Objective: To find the best lead exposure assessment marker for children. Methods: We recruited 11 children, calculated a cumulative blood lead index (CBLI) for the children, measured their concurrent BLL, assessed their development, and measured their bone lead level. Results: Nine of 11 children had clinically significant neurodevelopment problems. CBLI and current blood lead level, but not the peak lead level, were significantly or marginally negatively associated with the full-scale IQ score. Conclusion: Lead exposure at younger age significantly impacts a child's later neurodevelopment. CBLI may be a better predictor of neurodevelopment than are current or peak blood lead levels.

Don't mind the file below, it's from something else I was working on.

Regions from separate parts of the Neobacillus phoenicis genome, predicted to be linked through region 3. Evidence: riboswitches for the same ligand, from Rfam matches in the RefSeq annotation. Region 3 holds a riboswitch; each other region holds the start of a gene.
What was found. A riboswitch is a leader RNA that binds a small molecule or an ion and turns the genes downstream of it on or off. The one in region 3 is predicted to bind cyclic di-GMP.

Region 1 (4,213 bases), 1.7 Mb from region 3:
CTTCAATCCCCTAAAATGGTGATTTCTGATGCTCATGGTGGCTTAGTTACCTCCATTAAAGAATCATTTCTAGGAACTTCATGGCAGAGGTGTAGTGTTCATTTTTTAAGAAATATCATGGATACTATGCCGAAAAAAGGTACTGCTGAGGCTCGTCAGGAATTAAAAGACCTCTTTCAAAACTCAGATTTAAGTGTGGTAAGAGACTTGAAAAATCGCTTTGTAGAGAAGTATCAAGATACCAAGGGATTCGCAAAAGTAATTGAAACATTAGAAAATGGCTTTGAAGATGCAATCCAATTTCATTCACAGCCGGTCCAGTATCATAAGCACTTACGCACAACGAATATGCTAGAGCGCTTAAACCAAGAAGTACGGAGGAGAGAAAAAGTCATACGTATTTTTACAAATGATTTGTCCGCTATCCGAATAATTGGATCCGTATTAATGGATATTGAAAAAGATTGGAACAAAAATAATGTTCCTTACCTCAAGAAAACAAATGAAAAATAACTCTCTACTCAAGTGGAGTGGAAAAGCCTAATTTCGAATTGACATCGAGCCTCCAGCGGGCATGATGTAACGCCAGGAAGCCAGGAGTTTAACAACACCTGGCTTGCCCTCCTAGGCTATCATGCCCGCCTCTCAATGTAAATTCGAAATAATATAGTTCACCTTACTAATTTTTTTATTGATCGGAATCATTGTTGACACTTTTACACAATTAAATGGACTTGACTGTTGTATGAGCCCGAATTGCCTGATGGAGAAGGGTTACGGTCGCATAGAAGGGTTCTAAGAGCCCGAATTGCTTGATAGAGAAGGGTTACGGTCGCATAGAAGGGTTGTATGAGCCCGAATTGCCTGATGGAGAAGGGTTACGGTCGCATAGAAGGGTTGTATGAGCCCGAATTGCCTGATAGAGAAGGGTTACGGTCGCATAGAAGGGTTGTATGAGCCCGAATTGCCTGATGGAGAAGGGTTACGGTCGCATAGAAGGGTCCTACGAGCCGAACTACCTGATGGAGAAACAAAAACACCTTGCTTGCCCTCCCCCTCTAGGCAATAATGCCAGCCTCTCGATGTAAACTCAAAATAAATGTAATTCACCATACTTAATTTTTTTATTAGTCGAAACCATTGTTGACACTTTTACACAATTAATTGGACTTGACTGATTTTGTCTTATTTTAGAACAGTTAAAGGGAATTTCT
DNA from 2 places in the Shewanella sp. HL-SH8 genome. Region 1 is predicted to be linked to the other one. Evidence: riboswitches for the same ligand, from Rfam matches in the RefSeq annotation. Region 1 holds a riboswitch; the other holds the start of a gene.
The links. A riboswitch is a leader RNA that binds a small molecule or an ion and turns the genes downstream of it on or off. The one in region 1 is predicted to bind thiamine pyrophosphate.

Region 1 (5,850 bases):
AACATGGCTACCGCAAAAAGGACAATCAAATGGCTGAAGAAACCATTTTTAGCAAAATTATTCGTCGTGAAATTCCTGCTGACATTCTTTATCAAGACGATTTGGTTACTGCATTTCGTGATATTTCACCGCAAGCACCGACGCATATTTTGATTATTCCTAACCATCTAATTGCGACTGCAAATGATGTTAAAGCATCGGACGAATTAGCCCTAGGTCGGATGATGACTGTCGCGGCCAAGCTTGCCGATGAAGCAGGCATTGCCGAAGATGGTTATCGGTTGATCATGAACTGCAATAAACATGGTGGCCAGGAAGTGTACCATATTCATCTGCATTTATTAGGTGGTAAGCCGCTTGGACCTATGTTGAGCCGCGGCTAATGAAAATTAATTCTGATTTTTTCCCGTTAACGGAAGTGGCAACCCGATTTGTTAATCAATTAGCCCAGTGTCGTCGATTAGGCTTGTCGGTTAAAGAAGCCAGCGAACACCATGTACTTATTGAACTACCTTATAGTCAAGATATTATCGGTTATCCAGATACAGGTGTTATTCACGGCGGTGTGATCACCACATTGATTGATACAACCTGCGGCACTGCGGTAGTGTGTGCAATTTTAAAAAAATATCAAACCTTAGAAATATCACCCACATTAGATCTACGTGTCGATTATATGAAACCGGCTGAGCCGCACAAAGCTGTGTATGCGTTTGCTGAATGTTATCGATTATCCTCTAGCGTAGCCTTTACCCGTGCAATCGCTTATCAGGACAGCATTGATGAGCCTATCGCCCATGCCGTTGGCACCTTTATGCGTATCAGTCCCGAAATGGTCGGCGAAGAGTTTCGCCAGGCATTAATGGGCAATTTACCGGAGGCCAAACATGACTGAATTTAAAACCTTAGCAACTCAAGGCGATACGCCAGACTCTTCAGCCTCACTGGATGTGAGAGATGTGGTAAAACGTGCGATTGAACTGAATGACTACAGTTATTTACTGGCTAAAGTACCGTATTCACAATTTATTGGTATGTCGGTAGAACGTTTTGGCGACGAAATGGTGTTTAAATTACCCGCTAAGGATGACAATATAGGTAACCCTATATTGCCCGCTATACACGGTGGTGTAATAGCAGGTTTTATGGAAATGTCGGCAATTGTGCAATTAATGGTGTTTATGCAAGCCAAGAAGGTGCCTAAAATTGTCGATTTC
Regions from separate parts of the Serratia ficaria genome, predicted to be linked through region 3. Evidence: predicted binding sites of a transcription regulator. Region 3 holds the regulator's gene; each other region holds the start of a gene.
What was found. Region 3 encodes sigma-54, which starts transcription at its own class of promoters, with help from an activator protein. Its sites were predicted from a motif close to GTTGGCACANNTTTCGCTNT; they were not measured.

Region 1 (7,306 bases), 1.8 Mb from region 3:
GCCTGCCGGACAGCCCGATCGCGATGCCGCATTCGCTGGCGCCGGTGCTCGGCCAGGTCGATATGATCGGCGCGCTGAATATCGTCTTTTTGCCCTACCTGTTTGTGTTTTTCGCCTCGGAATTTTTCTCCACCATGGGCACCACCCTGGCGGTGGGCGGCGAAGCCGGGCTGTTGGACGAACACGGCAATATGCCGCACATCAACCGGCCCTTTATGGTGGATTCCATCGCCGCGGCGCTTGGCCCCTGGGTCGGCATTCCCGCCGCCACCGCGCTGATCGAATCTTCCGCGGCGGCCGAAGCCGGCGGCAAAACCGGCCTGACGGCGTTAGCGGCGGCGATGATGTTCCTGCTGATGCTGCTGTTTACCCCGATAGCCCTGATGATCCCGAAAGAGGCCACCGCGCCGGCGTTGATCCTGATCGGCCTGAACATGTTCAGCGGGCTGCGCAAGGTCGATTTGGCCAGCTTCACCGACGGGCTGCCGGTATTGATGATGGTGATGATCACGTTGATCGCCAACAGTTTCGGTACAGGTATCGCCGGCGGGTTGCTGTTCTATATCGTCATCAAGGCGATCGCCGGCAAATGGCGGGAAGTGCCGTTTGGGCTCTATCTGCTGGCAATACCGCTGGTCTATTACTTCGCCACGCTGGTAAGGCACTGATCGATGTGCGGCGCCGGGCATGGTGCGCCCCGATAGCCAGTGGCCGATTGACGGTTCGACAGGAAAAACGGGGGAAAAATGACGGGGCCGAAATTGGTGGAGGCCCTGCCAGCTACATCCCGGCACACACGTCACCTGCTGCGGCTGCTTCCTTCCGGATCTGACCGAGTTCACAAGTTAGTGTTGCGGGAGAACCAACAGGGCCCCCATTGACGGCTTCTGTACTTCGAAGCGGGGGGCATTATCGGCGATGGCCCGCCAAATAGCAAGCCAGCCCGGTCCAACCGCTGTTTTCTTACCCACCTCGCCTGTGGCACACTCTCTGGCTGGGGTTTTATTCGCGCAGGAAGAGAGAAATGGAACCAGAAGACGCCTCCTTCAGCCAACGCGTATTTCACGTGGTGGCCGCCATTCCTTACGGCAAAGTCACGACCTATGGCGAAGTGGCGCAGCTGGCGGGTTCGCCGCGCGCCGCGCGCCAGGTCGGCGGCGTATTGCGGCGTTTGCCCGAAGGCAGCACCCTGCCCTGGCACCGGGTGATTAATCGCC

- Heavy metal toxicity
- environmental pollution/ecotoxicology
- neurological disease